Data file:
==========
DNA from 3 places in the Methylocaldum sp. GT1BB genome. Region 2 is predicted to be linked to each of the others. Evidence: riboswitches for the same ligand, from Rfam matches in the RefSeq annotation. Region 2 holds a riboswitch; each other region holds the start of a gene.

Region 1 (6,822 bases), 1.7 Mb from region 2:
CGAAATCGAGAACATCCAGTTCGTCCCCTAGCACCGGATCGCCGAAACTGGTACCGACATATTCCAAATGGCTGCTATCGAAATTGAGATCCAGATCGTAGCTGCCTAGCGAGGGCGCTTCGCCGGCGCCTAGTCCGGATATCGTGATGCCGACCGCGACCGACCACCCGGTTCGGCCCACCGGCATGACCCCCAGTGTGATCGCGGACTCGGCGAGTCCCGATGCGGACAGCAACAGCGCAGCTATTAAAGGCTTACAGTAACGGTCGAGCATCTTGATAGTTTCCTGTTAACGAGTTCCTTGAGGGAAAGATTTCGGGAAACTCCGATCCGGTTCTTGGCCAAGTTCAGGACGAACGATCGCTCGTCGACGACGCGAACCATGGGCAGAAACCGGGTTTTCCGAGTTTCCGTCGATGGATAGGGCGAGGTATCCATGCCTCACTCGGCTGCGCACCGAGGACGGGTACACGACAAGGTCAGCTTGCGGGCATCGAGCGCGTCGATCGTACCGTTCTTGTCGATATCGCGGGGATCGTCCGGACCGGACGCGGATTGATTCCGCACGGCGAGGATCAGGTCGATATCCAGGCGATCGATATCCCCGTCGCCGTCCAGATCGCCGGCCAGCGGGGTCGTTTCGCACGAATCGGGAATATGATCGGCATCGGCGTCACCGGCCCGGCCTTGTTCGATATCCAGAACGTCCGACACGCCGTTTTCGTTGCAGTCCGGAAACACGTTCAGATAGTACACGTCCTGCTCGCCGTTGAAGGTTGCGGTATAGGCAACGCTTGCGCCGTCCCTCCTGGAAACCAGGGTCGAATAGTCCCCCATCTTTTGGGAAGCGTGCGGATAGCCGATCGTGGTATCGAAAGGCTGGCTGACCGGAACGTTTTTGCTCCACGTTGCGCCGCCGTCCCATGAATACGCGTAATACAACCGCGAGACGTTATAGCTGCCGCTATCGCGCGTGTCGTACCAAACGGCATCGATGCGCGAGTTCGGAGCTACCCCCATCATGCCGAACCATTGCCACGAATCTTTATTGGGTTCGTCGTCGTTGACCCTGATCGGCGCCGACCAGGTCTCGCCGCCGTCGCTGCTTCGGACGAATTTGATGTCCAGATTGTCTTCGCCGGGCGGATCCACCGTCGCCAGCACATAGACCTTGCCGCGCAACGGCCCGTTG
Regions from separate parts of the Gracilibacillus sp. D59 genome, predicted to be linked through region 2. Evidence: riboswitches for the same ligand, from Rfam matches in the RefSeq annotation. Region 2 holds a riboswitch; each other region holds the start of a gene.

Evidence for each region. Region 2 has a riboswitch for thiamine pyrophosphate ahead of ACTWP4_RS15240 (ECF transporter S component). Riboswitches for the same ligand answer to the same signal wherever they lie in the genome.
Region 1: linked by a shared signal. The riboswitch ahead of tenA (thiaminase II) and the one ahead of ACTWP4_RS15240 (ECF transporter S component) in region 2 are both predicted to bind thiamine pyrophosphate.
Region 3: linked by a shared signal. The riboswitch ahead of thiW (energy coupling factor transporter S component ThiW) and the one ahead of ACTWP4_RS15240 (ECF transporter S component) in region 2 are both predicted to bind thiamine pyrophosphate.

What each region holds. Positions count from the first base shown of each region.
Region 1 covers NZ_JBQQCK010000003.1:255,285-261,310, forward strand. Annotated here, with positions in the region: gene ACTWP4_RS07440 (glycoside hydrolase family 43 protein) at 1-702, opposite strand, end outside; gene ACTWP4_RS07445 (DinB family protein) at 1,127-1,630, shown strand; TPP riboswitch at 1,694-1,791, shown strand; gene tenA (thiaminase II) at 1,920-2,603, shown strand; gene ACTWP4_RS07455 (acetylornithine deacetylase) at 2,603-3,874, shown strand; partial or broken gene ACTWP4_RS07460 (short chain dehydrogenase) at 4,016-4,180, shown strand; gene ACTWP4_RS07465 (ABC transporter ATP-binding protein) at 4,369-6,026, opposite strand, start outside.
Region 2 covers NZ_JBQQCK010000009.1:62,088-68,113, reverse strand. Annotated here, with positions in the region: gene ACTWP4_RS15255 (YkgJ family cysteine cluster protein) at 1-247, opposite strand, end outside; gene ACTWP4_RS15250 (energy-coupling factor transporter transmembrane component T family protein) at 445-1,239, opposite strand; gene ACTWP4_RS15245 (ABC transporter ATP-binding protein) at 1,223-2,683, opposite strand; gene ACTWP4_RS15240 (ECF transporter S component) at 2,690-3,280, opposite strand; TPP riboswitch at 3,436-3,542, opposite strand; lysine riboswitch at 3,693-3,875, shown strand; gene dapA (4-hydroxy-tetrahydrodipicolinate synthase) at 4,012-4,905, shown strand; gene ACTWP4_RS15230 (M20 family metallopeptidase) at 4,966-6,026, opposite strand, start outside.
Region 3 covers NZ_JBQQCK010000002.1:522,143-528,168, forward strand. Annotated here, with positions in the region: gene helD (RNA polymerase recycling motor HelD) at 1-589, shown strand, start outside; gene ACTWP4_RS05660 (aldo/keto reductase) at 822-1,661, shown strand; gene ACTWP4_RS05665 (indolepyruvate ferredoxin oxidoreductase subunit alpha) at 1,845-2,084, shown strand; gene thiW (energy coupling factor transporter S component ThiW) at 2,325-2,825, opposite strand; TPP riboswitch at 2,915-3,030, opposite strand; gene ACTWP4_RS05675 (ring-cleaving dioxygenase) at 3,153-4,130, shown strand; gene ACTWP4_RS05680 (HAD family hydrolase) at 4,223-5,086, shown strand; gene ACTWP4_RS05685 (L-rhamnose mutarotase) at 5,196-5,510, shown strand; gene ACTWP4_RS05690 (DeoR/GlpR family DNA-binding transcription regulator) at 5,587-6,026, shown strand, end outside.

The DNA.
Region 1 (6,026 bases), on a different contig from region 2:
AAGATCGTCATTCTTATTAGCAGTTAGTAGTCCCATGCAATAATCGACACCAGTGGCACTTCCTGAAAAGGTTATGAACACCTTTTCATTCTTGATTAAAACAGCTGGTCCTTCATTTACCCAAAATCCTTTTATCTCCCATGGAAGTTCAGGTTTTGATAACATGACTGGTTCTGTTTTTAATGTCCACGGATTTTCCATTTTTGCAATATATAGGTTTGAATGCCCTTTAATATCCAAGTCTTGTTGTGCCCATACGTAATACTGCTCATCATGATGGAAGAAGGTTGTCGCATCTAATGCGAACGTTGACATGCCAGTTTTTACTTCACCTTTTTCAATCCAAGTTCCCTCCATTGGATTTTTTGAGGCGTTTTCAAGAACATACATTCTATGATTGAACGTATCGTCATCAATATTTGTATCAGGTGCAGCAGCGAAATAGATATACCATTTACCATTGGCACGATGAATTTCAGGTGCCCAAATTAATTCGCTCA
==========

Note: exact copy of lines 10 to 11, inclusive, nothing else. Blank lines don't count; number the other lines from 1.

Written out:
Region 2 covers NZ_JBQQCK010000009.1:62,088-68,113, reverse strand. Annotated here, with positions in the region: gene ACTWP4_RS15255 (YkgJ family cysteine cluster protein) at 1-247, opposite strand, end outside; gene ACTWP4_RS15250 (energy-coupling factor transporter transmembrane component T family protein) at 445-1,239, opposite strand; gene ACTWP4_RS15245 (ABC transporter ATP-binding protein) at 1,223-2,683, opposite strand; gene ACTWP4_RS15240 (ECF transporter S component) at 2,690-3,280, opposite strand; TPP riboswitch at 3,436-3,542, opposite strand; lysine riboswitch at 3,693-3,875, shown strand; gene dapA (4-hydroxy-tetrahydrodipicolinate synthase) at 4,012-4,905, shown strand; gene ACTWP4_RS15230 (M20 family metallopeptidase) at 4,966-6,026, opposite strand, start outside.
Region 3 covers NZ_JBQQCK010000002.1:522,143-528,168, forward strand. Annotated here, with positions in the region: gene helD (RNA polymerase recycling motor HelD) at 1-589, shown strand, start outside; gene ACTWP4_RS05660 (aldo/keto reductase) at 822-1,661, shown strand; gene ACTWP4_RS05665 (indolepyruvate ferredoxin oxidoreductase subunit alpha) at 1,845-2,084, shown strand; gene thiW (energy coupling factor transporter S component ThiW) at 2,325-2,825, opposite strand; TPP riboswitch at 2,915-3,030, opposite strand; gene ACTWP4_RS05675 (ring-cleaving dioxygenase) at 3,153-4,130, shown strand; gene ACTWP4_RS05680 (HAD family hydrolase) at 4,223-5,086, shown strand; gene ACTWP4_RS05685 (L-rhamnose mutarotase) at 5,196-5,510, shown strand; gene ACTWP4_RS05690 (DeoR/GlpR family DNA-binding transcription regulator) at 5,587-6,026, shown strand, end outside.